How much of this page will you read? How much will you remember? And does it make a difference when you’re reading, or where?
Those are the sorts of questions that a University of Chicago neuroscientist asks in an innovative new study—one that examines brain scans to uncover how attention is sustained over time, and when it might fluctuate.
“Maybe in general, we’re pretty good at paying attention, or maybe we struggle—but it’s not the same all the time,” said lead author Monica Rosenberg, an assistant professor in UChicago’s Department of Psychology. “We wanted to build a model that could predict a person’s attentional state based on what we see in their brain scans.”
Published in the Proceedings of the National Academy of Sciences, the study relies on functional MRI data collected for this study as well as data from previous research, combining the results of 107 individuals from five different data sets. By using what Rosenberg calls “green science”—replicating results in data collected for other purposes—the study expands its pool of participants beyond what is usually found in a single lab.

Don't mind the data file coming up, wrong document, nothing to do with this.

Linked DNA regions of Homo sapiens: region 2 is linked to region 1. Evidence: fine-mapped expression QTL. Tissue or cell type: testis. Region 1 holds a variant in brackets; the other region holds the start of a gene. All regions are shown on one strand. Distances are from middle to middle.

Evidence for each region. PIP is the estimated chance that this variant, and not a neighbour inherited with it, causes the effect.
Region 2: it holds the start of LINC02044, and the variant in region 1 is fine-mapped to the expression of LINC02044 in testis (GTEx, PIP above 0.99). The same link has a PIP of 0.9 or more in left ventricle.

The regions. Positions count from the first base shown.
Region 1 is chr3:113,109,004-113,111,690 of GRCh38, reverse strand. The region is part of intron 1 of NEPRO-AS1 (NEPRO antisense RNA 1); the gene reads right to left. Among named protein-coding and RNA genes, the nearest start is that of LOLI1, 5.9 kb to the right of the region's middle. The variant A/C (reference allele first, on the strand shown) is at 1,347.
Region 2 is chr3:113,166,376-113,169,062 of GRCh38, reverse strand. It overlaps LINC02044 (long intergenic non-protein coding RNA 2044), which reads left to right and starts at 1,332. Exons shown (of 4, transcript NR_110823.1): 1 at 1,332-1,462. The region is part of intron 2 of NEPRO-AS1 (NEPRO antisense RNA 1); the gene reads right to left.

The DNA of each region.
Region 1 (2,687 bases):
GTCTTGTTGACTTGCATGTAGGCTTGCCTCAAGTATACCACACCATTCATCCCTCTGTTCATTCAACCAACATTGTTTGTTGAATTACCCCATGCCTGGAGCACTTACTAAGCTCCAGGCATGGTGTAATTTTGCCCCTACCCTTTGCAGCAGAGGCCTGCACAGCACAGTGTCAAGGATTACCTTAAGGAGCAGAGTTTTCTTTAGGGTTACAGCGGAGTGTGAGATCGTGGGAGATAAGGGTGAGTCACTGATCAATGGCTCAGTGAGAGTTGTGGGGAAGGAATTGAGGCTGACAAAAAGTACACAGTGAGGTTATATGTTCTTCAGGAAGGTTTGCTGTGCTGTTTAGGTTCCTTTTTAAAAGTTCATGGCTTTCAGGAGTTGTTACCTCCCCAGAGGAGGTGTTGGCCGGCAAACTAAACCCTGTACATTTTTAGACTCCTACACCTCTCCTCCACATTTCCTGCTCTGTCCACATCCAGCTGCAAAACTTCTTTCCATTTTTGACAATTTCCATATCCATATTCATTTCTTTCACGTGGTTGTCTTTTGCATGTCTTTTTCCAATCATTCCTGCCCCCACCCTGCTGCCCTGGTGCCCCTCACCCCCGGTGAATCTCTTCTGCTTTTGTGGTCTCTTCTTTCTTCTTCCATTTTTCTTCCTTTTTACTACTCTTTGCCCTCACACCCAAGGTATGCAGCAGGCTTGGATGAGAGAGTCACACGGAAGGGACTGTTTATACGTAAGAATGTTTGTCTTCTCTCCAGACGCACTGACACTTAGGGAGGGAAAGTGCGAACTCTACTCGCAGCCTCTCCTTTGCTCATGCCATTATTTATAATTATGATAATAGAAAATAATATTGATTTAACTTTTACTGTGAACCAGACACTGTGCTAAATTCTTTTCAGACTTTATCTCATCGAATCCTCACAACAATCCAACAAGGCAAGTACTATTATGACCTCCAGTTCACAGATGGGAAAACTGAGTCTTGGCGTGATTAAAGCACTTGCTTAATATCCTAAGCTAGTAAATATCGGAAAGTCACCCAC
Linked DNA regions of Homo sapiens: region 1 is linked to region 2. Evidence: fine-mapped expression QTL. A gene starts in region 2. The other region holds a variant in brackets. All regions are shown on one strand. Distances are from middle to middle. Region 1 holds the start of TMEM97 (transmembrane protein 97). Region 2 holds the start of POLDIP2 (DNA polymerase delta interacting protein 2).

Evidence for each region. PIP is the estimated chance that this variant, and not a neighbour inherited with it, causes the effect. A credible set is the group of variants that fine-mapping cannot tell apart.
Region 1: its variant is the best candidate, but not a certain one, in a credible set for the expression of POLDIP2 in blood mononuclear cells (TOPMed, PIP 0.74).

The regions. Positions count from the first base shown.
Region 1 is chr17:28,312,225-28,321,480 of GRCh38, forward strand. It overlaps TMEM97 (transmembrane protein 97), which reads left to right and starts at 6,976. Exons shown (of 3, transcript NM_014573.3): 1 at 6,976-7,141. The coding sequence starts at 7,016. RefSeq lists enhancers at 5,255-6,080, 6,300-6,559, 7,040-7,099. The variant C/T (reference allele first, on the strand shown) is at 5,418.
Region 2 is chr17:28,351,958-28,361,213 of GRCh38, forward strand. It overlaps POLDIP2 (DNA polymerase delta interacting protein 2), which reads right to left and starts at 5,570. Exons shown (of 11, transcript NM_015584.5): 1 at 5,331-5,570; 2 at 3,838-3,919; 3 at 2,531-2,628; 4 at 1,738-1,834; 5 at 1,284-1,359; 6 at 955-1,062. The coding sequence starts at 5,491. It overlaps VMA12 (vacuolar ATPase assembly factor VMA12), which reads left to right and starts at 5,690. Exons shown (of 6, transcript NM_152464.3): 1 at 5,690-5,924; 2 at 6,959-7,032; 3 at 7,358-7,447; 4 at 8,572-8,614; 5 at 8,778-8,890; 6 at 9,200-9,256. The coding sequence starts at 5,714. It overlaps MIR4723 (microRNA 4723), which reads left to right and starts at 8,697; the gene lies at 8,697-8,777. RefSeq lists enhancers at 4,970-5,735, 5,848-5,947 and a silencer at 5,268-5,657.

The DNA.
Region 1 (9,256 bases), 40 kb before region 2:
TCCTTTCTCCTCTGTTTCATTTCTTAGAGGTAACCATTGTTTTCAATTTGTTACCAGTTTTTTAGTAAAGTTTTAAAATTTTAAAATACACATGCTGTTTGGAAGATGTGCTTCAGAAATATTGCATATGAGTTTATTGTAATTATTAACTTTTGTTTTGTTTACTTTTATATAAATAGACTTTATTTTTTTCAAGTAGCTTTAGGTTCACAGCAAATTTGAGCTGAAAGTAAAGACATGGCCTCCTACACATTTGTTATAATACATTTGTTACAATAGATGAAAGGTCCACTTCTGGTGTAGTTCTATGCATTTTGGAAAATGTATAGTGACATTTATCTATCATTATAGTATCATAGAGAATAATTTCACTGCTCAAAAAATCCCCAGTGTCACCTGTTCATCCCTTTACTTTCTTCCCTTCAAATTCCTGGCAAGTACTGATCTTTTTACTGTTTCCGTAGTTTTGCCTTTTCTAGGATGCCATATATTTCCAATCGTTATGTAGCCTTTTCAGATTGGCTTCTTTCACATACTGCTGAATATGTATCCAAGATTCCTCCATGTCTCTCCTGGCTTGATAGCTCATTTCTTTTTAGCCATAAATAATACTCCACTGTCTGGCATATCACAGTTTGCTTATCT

The research examines functional MRI scans of people who performed a computerized task multiple times in one day—watching a stream of images and pressing a button in response to some them—as well as those who performed the same task on different days. It also examines brain scans of those who have been administered anesthesia, as well as 30 scans of a single individual over the course of 10 months. The participants’ ages ranged from 18 to 56.
“If we want to build brain-based models that are applicable in clinical or translational settings, they have to be able to generalize across data sets,” said Rosenberg, an expert on attention. “It has to be the case that models don’t just predict behavior from data collected on a single hospital scanner from a single group of individuals.
“If a model can’t predict something about people across different sites and populations, it’s less practically useful.”